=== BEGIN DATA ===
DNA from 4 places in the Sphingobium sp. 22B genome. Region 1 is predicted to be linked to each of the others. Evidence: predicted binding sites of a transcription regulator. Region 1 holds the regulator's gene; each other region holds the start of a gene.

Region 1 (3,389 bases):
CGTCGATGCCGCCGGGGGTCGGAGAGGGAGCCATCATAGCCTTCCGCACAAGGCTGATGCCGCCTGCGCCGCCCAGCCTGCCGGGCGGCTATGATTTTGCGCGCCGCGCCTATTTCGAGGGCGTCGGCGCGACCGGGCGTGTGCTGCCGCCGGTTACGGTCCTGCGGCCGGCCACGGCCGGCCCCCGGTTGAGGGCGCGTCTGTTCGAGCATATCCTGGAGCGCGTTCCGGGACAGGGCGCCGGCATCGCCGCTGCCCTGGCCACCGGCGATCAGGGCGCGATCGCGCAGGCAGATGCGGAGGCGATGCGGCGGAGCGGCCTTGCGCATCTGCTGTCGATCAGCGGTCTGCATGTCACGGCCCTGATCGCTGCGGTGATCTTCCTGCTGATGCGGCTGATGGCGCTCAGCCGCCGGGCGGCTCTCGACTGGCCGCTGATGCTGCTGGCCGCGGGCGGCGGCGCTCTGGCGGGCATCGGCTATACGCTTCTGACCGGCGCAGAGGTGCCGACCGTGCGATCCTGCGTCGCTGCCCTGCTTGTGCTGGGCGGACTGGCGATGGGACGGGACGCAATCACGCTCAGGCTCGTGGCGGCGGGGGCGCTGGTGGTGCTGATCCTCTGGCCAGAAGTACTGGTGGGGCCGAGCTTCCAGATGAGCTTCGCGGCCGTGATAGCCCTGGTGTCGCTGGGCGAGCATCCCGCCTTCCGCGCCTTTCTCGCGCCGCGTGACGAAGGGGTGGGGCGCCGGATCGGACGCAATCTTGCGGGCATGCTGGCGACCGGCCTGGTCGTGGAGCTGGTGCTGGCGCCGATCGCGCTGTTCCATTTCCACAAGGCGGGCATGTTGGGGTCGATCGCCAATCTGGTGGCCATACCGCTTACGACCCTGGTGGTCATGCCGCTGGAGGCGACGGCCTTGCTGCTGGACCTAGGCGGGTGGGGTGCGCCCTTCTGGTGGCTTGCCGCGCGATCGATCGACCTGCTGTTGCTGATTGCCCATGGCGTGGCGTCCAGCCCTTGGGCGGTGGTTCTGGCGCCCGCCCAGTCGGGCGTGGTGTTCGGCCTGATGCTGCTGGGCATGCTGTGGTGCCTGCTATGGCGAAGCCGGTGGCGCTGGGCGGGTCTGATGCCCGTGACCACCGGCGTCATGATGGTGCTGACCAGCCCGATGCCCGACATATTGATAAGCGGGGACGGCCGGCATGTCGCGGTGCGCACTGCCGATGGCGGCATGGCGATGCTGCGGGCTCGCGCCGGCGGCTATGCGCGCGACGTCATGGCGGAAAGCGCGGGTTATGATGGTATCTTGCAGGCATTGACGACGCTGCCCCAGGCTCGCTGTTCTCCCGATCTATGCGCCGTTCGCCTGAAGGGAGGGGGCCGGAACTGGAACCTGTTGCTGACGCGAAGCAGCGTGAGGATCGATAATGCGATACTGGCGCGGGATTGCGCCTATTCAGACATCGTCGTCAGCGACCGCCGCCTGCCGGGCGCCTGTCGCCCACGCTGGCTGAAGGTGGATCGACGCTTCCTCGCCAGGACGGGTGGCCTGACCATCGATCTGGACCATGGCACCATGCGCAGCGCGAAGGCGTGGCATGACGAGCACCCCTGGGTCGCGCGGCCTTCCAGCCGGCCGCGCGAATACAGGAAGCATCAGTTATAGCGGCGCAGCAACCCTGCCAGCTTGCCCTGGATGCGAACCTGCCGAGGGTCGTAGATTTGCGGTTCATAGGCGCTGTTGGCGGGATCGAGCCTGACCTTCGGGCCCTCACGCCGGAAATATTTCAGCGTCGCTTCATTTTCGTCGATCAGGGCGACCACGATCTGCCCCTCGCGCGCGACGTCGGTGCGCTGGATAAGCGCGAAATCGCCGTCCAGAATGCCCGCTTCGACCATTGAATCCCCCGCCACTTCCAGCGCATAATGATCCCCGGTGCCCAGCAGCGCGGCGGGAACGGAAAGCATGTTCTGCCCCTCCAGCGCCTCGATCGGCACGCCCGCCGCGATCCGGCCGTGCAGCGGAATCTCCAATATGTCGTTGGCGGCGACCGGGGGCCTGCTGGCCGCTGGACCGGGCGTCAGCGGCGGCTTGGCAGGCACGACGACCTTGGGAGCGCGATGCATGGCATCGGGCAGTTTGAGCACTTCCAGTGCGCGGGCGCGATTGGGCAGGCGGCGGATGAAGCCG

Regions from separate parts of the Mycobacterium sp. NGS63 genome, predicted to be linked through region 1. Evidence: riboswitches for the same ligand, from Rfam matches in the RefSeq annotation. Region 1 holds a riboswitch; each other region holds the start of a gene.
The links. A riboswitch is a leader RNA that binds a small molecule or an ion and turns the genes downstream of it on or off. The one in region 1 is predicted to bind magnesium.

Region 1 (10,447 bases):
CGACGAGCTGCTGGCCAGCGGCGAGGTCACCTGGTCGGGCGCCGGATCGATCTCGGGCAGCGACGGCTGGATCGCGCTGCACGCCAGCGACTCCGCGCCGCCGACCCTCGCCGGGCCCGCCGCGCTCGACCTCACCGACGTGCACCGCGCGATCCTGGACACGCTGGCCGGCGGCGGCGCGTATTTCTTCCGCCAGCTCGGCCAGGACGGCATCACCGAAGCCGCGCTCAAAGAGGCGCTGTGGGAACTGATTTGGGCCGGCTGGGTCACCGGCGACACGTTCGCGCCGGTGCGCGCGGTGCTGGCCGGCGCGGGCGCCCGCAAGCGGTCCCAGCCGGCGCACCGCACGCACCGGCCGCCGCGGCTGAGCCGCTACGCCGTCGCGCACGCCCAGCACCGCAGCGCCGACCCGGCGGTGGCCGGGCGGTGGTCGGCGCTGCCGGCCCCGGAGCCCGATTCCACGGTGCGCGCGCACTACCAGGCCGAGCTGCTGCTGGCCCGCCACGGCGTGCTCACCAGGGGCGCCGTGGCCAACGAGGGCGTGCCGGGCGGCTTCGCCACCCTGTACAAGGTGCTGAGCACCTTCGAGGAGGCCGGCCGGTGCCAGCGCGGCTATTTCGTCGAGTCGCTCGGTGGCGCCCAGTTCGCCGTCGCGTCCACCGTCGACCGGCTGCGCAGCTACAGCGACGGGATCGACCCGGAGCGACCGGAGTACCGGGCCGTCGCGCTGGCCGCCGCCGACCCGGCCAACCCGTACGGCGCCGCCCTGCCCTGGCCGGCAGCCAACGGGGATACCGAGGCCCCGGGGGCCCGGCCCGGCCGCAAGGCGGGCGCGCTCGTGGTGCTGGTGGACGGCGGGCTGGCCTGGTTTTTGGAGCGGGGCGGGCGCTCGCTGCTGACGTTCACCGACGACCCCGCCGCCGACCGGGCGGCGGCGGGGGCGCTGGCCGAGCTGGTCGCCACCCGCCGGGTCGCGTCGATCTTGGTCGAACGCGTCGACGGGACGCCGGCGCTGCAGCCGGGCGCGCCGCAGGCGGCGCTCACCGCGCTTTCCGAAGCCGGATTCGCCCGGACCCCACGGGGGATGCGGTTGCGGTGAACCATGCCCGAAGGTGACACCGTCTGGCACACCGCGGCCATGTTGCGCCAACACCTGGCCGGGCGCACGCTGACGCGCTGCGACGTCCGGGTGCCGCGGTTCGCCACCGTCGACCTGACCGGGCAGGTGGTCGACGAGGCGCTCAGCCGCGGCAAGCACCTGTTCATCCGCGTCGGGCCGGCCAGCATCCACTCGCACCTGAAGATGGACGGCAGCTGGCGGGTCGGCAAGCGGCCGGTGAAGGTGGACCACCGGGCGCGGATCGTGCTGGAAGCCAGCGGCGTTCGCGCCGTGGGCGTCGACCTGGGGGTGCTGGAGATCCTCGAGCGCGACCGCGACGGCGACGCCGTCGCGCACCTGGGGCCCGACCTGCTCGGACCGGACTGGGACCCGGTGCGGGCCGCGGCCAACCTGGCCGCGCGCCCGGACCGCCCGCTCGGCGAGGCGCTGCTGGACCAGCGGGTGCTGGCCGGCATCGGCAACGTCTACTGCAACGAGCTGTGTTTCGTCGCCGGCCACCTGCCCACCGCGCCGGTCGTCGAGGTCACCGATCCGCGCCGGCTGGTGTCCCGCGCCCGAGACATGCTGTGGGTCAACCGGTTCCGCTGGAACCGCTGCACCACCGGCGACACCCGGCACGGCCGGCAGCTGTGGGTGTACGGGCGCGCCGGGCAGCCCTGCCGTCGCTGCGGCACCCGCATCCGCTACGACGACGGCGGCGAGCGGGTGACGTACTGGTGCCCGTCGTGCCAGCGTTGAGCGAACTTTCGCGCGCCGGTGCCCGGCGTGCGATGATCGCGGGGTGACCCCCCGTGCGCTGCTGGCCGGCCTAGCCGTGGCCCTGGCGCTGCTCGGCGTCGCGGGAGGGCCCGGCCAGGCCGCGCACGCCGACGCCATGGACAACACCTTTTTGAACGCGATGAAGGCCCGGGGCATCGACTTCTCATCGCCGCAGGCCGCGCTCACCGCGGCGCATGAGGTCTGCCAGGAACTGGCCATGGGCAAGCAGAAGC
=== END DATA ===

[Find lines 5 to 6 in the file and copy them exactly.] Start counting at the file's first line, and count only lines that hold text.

The links. A riboswitch is a leader RNA that binds a small molecule or an ion and turns the genes downstream of it on or off. The one in region 1 is predicted to bind magnesium.

Region 1 (10,447 bases):